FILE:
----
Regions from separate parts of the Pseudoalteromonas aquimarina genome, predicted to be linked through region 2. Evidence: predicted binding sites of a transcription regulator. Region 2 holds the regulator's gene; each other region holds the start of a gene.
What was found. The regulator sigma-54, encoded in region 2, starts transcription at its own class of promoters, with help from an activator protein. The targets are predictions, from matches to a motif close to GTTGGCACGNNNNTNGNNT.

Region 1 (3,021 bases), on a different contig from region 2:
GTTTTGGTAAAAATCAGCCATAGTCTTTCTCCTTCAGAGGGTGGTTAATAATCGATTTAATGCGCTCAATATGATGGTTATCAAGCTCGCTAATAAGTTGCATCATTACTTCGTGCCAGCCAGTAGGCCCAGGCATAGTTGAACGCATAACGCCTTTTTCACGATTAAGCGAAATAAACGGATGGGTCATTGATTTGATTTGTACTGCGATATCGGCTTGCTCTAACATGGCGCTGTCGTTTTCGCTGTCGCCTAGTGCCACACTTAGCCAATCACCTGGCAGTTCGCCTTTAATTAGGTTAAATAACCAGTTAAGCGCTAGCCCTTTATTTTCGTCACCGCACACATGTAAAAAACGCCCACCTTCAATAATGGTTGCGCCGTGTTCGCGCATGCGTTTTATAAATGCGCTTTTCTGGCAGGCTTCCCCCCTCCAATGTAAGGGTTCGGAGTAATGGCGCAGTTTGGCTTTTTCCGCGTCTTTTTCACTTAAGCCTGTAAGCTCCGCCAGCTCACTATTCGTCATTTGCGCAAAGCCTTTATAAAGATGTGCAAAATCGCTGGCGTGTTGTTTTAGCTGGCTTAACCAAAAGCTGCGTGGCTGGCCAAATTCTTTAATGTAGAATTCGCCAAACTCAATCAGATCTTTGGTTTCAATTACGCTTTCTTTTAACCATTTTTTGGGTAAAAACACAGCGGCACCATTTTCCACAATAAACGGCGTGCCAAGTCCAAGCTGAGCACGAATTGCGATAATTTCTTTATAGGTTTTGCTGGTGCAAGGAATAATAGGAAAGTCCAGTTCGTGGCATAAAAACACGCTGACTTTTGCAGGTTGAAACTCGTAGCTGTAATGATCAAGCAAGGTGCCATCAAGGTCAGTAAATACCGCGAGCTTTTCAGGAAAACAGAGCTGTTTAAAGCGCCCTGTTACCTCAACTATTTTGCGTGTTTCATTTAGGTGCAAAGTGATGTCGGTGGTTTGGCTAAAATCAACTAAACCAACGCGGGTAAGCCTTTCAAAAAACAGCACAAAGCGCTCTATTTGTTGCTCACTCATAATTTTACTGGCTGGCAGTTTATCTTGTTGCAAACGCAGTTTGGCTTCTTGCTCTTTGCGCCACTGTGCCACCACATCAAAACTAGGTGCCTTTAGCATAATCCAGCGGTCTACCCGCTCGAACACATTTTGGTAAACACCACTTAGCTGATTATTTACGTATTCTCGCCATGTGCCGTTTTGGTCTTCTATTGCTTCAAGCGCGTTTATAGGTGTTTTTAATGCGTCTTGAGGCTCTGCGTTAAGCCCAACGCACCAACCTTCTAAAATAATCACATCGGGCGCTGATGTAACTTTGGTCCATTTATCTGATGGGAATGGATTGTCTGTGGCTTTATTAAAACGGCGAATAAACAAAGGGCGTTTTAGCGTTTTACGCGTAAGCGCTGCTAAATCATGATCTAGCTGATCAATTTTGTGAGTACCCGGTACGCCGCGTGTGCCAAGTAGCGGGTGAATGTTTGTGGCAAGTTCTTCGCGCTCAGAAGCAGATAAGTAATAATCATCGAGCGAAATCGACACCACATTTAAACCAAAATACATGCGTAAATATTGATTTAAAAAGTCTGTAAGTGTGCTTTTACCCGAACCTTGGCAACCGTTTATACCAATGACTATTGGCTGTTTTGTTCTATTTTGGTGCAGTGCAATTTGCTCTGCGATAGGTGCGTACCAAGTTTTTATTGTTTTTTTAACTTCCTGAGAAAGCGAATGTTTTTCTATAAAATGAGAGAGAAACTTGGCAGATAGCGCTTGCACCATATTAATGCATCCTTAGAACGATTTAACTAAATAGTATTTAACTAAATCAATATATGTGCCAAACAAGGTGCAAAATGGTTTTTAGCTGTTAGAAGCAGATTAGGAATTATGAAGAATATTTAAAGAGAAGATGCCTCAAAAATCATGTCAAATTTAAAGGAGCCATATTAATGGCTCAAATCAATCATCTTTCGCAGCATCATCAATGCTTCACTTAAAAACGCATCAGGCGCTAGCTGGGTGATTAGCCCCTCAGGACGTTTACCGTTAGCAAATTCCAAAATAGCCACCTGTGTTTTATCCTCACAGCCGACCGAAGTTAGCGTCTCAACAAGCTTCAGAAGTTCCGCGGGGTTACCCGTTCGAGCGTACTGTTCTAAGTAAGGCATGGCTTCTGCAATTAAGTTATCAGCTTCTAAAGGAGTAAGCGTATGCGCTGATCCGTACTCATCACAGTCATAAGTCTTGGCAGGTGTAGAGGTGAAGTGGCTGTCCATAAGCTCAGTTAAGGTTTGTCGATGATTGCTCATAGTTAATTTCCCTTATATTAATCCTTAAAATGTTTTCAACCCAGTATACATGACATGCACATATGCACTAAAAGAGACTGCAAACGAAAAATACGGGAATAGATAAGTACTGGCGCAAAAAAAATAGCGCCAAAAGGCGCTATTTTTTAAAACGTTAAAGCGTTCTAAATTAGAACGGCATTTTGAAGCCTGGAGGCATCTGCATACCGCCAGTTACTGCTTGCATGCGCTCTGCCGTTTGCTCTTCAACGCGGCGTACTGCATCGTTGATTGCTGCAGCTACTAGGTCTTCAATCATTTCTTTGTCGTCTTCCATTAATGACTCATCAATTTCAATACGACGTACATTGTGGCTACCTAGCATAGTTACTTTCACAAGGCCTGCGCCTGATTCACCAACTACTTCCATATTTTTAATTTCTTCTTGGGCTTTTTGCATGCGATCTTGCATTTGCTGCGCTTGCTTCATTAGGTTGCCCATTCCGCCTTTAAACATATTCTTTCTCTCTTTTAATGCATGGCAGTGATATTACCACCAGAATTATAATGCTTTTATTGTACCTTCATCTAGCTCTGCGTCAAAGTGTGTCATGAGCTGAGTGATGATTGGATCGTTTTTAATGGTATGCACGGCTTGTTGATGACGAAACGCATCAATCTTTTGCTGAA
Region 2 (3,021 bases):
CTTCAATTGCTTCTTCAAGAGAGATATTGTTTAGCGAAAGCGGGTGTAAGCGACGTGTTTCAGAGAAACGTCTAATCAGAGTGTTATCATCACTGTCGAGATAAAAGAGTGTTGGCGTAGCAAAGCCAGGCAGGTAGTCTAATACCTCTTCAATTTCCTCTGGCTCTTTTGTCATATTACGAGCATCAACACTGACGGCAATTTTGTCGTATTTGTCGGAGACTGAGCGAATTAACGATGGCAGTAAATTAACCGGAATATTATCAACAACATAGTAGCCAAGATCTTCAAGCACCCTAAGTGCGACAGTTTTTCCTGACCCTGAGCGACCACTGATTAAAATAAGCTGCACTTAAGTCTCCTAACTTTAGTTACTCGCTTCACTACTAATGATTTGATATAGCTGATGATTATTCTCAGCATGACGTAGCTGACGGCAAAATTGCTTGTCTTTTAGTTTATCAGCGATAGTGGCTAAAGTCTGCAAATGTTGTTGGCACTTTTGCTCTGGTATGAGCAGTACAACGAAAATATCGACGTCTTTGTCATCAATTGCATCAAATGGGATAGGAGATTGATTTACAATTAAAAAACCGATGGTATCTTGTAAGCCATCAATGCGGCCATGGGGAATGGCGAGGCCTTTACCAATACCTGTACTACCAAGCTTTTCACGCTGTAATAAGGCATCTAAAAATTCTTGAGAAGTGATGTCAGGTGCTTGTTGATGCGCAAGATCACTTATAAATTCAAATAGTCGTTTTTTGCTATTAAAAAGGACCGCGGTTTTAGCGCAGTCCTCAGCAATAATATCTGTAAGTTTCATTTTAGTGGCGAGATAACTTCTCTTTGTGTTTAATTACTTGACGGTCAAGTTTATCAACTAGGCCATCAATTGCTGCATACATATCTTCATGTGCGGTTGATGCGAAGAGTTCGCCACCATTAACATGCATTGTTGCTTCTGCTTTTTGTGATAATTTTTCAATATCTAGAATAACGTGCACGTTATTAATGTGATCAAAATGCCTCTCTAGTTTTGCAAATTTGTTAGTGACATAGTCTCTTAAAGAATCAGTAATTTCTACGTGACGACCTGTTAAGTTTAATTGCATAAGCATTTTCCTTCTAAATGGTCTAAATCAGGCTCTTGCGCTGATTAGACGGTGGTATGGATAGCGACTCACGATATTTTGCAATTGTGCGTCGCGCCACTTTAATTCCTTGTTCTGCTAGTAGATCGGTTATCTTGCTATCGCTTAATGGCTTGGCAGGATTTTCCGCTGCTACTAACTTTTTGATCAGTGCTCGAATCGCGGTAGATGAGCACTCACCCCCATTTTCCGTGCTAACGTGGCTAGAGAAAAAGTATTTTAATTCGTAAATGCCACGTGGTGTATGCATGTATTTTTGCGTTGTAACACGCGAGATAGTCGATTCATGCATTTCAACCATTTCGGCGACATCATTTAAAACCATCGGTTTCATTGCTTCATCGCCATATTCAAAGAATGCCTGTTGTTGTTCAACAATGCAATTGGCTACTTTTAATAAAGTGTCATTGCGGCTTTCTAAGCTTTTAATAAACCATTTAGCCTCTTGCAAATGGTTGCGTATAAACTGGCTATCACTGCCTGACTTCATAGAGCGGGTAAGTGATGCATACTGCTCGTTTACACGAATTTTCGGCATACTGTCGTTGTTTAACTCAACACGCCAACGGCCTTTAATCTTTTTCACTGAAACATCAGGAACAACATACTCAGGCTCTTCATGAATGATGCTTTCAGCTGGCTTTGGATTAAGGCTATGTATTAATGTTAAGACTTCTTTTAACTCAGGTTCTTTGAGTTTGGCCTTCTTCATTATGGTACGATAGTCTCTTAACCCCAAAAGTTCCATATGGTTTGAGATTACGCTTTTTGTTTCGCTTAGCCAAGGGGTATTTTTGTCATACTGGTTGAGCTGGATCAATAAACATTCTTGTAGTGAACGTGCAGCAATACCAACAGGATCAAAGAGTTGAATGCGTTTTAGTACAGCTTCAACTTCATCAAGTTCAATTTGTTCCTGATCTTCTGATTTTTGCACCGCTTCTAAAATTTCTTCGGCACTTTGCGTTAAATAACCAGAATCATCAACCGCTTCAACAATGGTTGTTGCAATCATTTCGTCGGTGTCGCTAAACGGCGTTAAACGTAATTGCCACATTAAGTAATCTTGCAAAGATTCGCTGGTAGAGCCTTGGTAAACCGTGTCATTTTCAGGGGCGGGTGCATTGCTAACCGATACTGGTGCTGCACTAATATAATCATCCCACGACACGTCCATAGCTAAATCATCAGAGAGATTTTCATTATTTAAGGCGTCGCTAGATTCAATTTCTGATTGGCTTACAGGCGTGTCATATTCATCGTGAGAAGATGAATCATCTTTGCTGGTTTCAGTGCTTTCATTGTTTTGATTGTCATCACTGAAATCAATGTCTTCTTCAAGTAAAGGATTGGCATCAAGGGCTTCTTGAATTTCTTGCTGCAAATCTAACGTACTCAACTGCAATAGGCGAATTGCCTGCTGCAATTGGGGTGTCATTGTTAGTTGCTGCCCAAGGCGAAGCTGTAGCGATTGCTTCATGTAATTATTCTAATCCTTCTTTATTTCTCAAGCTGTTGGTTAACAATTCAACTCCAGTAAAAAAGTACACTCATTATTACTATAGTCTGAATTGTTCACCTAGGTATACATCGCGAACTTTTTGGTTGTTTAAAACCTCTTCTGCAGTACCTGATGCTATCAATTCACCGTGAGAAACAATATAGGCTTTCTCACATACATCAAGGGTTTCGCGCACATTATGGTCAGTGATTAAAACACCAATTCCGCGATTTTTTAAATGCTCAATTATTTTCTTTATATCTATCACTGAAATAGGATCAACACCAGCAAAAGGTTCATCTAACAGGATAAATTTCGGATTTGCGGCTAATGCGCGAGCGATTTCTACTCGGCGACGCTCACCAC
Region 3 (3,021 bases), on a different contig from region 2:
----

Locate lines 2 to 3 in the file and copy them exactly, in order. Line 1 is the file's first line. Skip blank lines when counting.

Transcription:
What was found. The regulator sigma-54, encoded in region 2, starts transcription at its own class of promoters, with help from an activator protein. The targets are predictions, from matches to a motif close to GTTGGCACGNNNNTNGNNT.

Region 1 (3,021 bases), on a different contig from region 2: